Castle Ward - East Division
Cramlington Parochial Chapelry
This chapelry, forming a portion of the parish of St. Andrew, Newcastle, is bounded on the north by Horton, on the west by Stannington, on the south by Long Benton, and on the east by Earsdon, and comprises an area of 3,492 acres. The number of its inhabitants in 1801, was 271; in 1811, 303; in 1821, 330; in 1831, 931; in 1841, 2,634; and in 1851, it had increased to 3,367 souls. Its rateable value is £9,018. 10s. The great and rapid increase of population observable in this chapelry, is owing to the opening of coal mines, which are worked by Humble, Lamb, and Co., and Joseph Lamb and Co., the former working those on the property of the late Thomas Taylor, Esq. and the latter the East Cramlington Colliery. The principal landowners are Sir M.W. Ridley, Bart., H.S. Storey, Esq., and Hugh Taylor, Esq. Cramlington was formerly held under the barony of Gaugy, by a family who bore the local name, but on the failure of the male line, in the latter part of the reign of Henry V it was transferred by marriage to the Lawsons, and subsequently to the Cholmleys, and Radcliffes, becoming ultimately the property of the present proprietors.
THE VILLAGE of Cramlington is pleasantly situated on a fertile and gentle elevation, commanding beautiful and extensive views of the surrounding country, and the German Ocean. It is distant about eight and a half miles north-east from Newcastle. THE CHAPEL is a neat edifice, dedicated to St. Nicholas. The living is a perpetual curacy in the archdeaconry of Northumberland and deanery of Newcastle, gross income, £75. The tithes were commuted in 1839; aggregate amount of the Bishop of Carlisle's, £266 13s. 4d.; of the Dean and Chapter of Carlisle's, £266 13s. 4d.; and of the impropriator, £102. Patron, Sir M.W. Ridley, Bart.; incumbent, the Rev. Robert Greenwood. This village possesses two day schools, one of which, the "Cramlington National School for Girls," with the teacher's house adjoining, was erected at the sole expense of Mrs. Storey, of Arcot Hall, who, also, endowed the school with an income of £30 per annum. It was opened in 1853. Margaret McKenzie, teacher.
Here is CRAMLINGTON HALL, the seat of Hugh Taylor, Esq., and ARCOT HALL, the residence of Henry Shum Storey, Esq.
CRAMLINGTON COLLIERY, or, some call it, East Cramlington Colliery, is a considerable collection of cottages, inhabited principally by the workmen employed in and about the colliery from which the place derives its name. It is situated contiguous to the boundary of Seaton Delaval, and possesses two small chapels, belonging, respectively, to the Primitive and Wesleyan Methodists. There is also a day school, conducted by Mr. David Stokoe.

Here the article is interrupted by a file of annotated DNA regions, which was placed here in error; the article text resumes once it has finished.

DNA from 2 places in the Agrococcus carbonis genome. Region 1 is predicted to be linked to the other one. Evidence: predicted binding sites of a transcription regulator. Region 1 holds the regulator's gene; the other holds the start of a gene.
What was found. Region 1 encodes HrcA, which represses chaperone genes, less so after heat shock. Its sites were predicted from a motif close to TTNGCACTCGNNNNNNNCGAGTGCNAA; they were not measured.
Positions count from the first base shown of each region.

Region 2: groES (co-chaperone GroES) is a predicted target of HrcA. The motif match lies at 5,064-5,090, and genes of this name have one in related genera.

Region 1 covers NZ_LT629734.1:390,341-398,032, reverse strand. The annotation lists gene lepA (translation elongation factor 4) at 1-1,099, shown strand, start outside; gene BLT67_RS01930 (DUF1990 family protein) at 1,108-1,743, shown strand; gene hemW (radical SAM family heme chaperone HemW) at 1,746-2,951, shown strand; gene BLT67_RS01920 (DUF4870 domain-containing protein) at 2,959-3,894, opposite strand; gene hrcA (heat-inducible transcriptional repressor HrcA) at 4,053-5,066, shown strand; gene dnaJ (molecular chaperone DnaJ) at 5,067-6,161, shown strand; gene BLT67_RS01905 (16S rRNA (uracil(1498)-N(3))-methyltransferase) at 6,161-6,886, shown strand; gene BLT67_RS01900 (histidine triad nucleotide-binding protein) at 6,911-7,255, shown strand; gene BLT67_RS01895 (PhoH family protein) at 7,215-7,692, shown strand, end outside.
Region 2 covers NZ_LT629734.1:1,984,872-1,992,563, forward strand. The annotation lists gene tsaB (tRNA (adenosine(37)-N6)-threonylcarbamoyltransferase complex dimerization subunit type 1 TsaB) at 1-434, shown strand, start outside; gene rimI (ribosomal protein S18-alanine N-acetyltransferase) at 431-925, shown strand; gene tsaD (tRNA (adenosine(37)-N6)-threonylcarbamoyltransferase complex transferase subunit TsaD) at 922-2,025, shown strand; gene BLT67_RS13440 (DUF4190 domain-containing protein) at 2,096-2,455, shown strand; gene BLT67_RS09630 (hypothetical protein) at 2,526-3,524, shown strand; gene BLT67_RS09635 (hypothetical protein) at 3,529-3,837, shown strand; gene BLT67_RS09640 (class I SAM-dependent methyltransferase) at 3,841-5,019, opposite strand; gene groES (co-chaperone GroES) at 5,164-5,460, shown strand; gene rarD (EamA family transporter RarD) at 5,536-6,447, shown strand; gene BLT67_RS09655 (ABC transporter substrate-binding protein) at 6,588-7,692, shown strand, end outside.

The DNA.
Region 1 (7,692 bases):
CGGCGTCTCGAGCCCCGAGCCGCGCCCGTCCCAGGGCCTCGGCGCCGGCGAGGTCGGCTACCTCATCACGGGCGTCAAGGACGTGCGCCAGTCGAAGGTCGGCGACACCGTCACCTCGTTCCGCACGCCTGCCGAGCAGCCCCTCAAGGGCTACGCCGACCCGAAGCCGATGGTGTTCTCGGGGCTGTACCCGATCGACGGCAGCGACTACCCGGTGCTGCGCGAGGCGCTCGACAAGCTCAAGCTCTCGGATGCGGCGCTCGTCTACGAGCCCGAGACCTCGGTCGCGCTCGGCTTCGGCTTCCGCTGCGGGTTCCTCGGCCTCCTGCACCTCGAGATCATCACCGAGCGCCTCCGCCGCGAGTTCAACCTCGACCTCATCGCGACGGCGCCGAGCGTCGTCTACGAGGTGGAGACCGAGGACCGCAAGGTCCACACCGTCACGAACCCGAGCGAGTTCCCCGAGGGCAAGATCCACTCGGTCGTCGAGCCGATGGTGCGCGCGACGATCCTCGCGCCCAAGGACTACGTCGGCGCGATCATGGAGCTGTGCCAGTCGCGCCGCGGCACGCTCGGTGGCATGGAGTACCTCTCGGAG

CRAMLINGTON HIGH PIT is a colliery hamlet, situated about a mile east of the village of Cramlington. WEST CRAMLINGTON COLLIERY is another hamlet similar to the one just mentioned. In 1850, two small chapels were erected here by the Wesleyan and Primitive Methodists. A school for the education of the collierychildren was opened here in 1849. The present building not being sufficiently commodious for the number of pupils in attendance, it is purposed, by John Walker, Esq. of Seaton Burn, and the other owners of the colliery, to erect a more suitable school-room during the present year. William Hornsby and Jane Robson, teachers.
CHARITY. - Robert Storey, who died in August, 1822, left £100 to be laid out on government security, on trust that the dividends should be paid to the chaplain and churchwardens of the chapelry, for the benefit and relief of the poorest or least able to work, of the necessitous inhabitants of the village of Cramlington or precincts thereof, male and female, belonging to the chapelry of Cramlington.
William Whellan & Co., History of Northumberland, 1855
10 January 2007
© Steve Bulman